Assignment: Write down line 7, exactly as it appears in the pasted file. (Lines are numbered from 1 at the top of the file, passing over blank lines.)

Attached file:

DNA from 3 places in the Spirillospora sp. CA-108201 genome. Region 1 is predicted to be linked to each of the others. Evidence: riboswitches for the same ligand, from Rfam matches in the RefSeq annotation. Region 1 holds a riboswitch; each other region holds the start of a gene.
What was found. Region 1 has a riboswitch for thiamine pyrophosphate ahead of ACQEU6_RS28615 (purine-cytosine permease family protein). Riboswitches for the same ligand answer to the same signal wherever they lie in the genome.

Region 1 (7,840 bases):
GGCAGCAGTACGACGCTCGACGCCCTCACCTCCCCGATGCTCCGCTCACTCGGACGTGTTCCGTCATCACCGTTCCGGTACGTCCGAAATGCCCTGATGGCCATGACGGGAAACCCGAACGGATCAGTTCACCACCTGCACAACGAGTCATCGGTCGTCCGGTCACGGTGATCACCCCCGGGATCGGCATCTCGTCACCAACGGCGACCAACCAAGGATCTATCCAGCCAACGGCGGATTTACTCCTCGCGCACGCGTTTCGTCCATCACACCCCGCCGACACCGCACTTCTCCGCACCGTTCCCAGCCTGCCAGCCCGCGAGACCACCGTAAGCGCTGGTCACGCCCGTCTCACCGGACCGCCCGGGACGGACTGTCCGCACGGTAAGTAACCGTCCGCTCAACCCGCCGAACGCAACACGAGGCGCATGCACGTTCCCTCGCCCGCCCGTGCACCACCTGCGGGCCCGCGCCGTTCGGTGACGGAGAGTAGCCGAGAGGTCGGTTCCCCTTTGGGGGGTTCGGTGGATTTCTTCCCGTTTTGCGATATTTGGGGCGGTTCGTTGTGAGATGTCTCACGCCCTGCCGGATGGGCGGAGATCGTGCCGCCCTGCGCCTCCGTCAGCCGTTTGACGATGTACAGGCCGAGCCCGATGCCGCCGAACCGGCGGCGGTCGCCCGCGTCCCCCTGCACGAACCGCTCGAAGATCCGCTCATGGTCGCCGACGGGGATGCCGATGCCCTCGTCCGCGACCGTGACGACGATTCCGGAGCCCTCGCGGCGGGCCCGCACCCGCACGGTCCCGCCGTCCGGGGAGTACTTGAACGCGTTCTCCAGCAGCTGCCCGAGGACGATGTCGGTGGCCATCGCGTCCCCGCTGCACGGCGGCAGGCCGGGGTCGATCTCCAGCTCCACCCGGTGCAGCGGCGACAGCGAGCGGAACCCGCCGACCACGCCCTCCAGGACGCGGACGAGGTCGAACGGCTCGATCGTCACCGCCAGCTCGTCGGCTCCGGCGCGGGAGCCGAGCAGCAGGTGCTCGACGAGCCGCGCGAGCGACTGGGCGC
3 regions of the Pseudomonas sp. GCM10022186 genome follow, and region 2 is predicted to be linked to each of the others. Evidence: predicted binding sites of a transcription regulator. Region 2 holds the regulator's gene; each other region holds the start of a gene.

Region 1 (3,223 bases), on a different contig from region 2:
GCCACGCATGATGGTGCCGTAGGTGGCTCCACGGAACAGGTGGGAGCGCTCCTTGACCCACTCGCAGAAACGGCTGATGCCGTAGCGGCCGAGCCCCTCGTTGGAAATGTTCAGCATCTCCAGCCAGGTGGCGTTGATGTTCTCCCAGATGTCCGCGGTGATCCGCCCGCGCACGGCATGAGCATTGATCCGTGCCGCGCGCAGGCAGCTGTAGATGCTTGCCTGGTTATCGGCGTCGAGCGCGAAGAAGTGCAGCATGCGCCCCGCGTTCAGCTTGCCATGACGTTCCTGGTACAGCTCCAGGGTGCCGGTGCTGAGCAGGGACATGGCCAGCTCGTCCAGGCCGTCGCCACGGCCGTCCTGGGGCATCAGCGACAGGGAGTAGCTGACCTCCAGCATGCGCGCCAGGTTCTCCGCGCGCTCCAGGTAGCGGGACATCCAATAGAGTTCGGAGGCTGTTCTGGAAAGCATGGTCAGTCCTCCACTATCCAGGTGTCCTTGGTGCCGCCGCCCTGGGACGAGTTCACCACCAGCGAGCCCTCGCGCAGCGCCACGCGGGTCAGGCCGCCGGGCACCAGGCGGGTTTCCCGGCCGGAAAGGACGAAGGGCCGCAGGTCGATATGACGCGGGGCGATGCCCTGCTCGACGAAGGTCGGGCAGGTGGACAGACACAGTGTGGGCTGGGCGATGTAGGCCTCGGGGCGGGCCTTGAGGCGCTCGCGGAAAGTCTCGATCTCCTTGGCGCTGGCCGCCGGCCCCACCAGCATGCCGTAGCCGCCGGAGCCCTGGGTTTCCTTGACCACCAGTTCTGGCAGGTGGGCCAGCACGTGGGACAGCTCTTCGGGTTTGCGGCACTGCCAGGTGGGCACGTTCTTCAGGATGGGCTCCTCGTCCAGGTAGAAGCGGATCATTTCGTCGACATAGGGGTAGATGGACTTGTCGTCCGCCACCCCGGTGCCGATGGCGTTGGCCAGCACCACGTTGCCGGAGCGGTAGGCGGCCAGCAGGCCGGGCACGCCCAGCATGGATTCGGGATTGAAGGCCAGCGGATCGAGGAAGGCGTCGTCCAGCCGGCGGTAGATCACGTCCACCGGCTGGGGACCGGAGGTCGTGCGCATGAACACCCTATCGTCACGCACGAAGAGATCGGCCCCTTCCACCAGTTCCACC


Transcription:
GCCACGCATGATGGTGCCGTAGGTGGCTCCACGGAACAGGTGGGAGCGCTCCTTGACCCACTCGCAGAAACGGCTGATGCCGTAGCGGCCGAGCCCCTCGTTGGAAATGTTCAGCATCTCCAGCCAGGTGGCGTTGATGTTCTCCCAGATGTCCGCGGTGATCCGCCCGCGCACGGCATGAGCATTGATCCGTGCCGCGCGCAGGCAGCTGTAGATGCTTGCCTGGTTATCGGCGTCGAGCGCGAAGAAGTGCAGCATGCGCCCCGCGTTCAGCTTGCCATGACGTTCCTGGTACAGCTCCAGGGTGCCGGTGCTGAGCAGGGACATGGCCAGCTCGTCCAGGCCGTCGCCACGGCCGTCCTGGGGCATCAGCGACAGGGAGTAGCTGACCTCCAGCATGCGCGCCAGGTTCTCCGCGCGCTCCAGGTAGCGGGACATCCAATAGAGTTCGGAGGCTGTTCTGGAAAGCATGGTCAGTCCTCCACTATCCAGGTGTCCTTGGTGCCGCCGCCCTGGGACGAGTTCACCACCAGCGAGCCCTCGCGCAGCGCCACGCGGGTCAGGCCGCCGGGCACCAGGCGGGTTTCCCGGCCGGAAAGGACGAAGGGCCGCAGGTCGATATGACGCGGGGCGATGCCCTGCTCGACGAAGGTCGGGCAGGTGGACAGACACAGTGTGGGCTGGGCGATGTAGGCCTCGGGGCGGGCCTTGAGGCGCTCGCGGAAAGTCTCGATCTCCTTGGCGCTGGCCGCCGGCCCCACCAGCATGCCGTAGCCGCCGGAGCCCTGGGTTTCCTTGACCACCAGTTCTGGCAGGTGGGCCAGCACGTGGGACAGCTCTTCGGGTTTGCGGCACTGCCAGGTGGGCACGTTCTTCAGGATGGGCTCCTCGTCCAGGTAGAAGCGGATCATTTCGTCGACATAGGGGTAGATGGACTTGTCGTCCGCCACCCCGGTGCCGATGGCGTTGGCCAGCACCACGTTGCCGGAGCGGTAGGCGGCCAGCAGGCCGGGCACGCCCAGCATGGATTCGGGATTGAAGGCCAGCGGATCGAGGAAGGCGTCGTCCAGCCGGCGGTAGATCACGTCCACCGGCTGGGGACCGGAGGTCGTGCGCATGAACACCCTATCGTCACGCACGAAGAGATCGGCCCCTTCCACCAGTTCCACC